Eventually Haskell solves this problem by buying his own shop (no need to be out on the road) and by trading in the clothes which mark him as a Jew for outfits that allow him to fit in. His wife Leah, who has joined Haskell in Texas, lashes out at him about this (“You’re a Jew!” she sings angrily. “I married a Jew!”) and lets him know in no uncertain terms that she hates her new surroundings (“I don’t want this place, this new life you found. I don’t want this sky. I don’t want this ground.  I don’t want it.  I don’t want it.  I don’t want it!”)

Haskell and Leah’s acclimatization to America, the birth of their three American sons (one of them the playwright’s father), their friendship with Milton and Ima, and Haskell’s later estrangement from Milton make up the second act of The Immigrant, an emotional journey in which all four characters have learned from each other, and grown in the process.

Hope Alexander, making her Colony debut along with her cast of four, has directed with sensitivity, and an emotional connection to the story which doubtless comes from her own Russian-Jewish immigrant grandparents.

Himself “a stranger here,” recent New York transplant Christopher Guilmet is absolutely superb as Haskell, shy, fearful, and inarticulate at the beginning, growing stronger, more confident … and more American as the years pass.  Cynthia Marty captures all of Ima’s innate goodness in conflict with her suspicion of strangers. Native Texan Joe J. Garcia manages to make Milton both grumpy and compassionate, a clever businessman with a warm heart. Completing the foursome is gorgeous Monica Louwerens, who shows us Leah’s transformation from the apprehensive newcomer, head covered in a traditional scarf, to well-coifed modern American housewife and mother.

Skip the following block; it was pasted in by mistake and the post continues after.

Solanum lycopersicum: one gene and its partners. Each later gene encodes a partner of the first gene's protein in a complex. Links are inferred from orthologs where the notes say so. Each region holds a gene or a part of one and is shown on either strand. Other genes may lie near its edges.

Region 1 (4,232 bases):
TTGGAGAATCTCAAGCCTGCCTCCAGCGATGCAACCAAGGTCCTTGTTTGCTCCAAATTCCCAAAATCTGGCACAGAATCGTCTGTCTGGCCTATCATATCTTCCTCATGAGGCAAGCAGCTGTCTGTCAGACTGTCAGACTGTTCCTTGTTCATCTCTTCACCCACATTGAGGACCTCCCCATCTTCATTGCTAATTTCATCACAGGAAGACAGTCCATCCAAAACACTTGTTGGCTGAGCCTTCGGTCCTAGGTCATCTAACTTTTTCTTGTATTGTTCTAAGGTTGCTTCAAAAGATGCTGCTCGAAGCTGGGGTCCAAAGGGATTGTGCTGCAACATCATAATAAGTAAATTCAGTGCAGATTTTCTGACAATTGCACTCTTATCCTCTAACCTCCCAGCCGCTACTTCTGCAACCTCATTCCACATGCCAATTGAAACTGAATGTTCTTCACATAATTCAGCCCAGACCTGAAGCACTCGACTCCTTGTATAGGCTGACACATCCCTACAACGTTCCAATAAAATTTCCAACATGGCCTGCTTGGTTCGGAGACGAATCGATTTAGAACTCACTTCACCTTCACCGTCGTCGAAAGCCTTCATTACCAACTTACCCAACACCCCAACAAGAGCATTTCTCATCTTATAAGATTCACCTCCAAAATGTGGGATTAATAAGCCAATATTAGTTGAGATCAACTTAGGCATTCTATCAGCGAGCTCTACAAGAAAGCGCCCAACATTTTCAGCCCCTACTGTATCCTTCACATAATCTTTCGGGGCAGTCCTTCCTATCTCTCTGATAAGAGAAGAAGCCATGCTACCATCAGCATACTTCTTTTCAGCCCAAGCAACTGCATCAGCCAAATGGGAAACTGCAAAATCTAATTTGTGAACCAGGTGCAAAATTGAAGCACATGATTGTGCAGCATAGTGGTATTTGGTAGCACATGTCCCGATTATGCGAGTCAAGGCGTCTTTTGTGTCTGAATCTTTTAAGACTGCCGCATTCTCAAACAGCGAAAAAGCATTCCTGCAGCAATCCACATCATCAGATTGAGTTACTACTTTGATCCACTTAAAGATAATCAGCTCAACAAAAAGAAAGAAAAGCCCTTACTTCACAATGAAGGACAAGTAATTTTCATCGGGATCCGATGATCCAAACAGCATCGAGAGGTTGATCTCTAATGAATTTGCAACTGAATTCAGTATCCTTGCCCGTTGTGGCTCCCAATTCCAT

All four performers sing as beautifully as they act, and that is no easy task here, for Alper’s music bears a strong resemblance to that of Adam Guettel (Light In The Piazza, Floyd Collins) with an occasional bit of Stephen Sondheim thrown in for good measure. In other words, these are complicated melodies frequently bordering on the discordant, with occasional bursts of melody like fresh water major cords in a sea of minor notes.  I heartily recommend listening to the original cast CD as I did before seeing the show.  Alper’s melodies take getting used to, but they are worth the effort.  Musical Director Dean Mora and his small (uncredited) orchestra play Alper’s complex harmonies (the orchestrations are also uncredited) with consummate skill.

Once again, the Colony has assembled a superb design team. John Iacovelli’s set transports the audience to rural Texas, with but a lone windmill breaking the bleakness of the prairie.  A. Jeffrey Schoenberg’s costumes cover several decades and two continents.  Don Guy’s lights the stage with the warm Texas sun. Drew Dalzell’s sound design is his usual fine work. Joni Rudesill’s hair and wig design are first rate with the exception of Ima’s final wig, which does not convince.

Over the past fifteen years, the Colony’s annual musicals have been a yearly treat for me, and I have fond memories of “How To $ucceed,” “Rags,” “Side Show,” and many others. The Immigrant’s small cast reflects the budget limitations which have reduced Colony casts to an average of two to three actors per production over the past few years, but there is no loss of quality here.  This is a delicate, lovely, and deeply moving chamber musical which in its own intimate way satisfies as much as a big cast/big stage production at the Ahmanson or Pasadena Playhouse. 

The Colony Theatre, 555 North Third Street, Burbank.

–Steven Stanley
April 5, 2008
Photos: Michael Lamont